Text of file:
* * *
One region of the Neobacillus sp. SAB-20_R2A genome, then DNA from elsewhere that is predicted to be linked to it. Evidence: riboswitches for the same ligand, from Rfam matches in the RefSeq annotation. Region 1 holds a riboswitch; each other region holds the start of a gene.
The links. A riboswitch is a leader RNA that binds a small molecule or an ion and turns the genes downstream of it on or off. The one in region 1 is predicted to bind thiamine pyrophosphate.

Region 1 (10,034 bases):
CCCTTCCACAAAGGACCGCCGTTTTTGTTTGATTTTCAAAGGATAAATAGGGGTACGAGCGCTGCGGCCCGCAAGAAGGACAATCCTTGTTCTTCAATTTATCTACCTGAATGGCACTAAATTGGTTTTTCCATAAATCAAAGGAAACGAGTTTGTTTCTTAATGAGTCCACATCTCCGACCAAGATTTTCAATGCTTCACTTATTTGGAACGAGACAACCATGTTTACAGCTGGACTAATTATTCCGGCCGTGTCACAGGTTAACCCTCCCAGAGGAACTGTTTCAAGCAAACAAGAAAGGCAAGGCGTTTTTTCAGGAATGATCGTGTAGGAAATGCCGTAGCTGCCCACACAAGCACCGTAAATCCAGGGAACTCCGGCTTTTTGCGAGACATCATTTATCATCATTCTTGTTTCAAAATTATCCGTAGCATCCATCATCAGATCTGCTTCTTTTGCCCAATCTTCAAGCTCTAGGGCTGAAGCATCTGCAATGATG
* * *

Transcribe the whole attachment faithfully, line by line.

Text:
One region of the Neobacillus sp. SAB-20_R2A genome, then DNA from elsewhere that is predicted to be linked to it. Evidence: riboswitches for the same ligand, from Rfam matches in the RefSeq annotation. Region 1 holds a riboswitch; each other region holds the start of a gene.
The links. A riboswitch is a leader RNA that binds a small molecule or an ion and turns the genes downstream of it on or off. The one in region 1 is predicted to bind thiamine pyrophosphate.

Region 1 (10,034 bases):
CCCTTCCACAAAGGACCGCCGTTTTTGTTTGATTTTCAAAGGATAAATAGGGGTACGAGCGCTGCGGCCCGCAAGAAGGACAATCCTTGTTCTTCAATTTATCTACCTGAATGGCACTAAATTGGTTTTTCCATAAATCAAAGGAAACGAGTTTGTTTCTTAATGAGTCCACATCTCCGACCAAGATTTTCAATGCTTCACTTATTTGGAACGAGACAACCATGTTTACAGCTGGACTAATTATTCCGGCCGTGTCACAGGTTAACCCTCCCAGAGGAACTGTTTCAAGCAAACAAGAAAGGCAAGGCGTTTTTTCAGGAATGATCGTGTAGGAAATGCCGTAGCTGCCCACACAAGCACCGTAAATCCAGGGAACTCCGGCTTTTTGCGAGACATCATTTATCATCATTCTTGTTTCAAAATTATCCGTAGCATCCATCATCAGATCTGCTTCTTTTGCCCAATCTTCAAGCTCTAGGGCTGAAGCATCTGCAATGATG